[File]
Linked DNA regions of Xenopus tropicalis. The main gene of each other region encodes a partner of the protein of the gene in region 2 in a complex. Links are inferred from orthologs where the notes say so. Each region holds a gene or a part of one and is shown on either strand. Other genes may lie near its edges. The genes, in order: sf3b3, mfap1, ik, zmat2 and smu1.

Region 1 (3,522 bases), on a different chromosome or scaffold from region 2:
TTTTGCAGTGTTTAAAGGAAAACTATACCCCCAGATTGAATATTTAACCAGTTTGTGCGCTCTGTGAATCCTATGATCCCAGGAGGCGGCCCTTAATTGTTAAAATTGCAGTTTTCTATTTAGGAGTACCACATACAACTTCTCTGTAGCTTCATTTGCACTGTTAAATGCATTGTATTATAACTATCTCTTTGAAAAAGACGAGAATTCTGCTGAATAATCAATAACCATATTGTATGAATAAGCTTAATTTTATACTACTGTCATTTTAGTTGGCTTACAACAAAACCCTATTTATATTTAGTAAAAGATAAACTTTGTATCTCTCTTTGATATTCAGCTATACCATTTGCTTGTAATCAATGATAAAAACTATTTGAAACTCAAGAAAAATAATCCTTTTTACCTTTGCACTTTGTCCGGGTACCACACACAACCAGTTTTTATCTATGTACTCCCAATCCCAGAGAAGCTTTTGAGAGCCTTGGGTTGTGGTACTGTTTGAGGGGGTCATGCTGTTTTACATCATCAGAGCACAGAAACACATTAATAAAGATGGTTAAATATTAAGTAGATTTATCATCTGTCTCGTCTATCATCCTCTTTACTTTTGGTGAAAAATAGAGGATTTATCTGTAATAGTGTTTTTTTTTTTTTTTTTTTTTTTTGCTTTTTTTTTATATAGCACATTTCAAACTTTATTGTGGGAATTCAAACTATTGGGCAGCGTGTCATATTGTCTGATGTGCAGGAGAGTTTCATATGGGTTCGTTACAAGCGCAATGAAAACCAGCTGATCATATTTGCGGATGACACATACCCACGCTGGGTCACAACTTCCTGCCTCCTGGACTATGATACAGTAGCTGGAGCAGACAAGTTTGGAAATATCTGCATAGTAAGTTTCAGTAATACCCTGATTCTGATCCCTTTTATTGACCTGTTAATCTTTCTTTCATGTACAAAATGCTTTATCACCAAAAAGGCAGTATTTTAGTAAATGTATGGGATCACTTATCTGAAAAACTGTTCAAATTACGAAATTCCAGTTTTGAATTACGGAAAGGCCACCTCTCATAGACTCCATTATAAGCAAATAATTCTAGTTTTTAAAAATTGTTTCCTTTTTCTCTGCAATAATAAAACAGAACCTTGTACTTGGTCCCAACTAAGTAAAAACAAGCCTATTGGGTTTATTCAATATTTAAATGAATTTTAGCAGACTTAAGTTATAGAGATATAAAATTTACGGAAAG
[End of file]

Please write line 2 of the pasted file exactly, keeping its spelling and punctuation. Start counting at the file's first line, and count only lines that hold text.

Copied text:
Region 1 (3,522 bases), on a different chromosome or scaffold from region 2: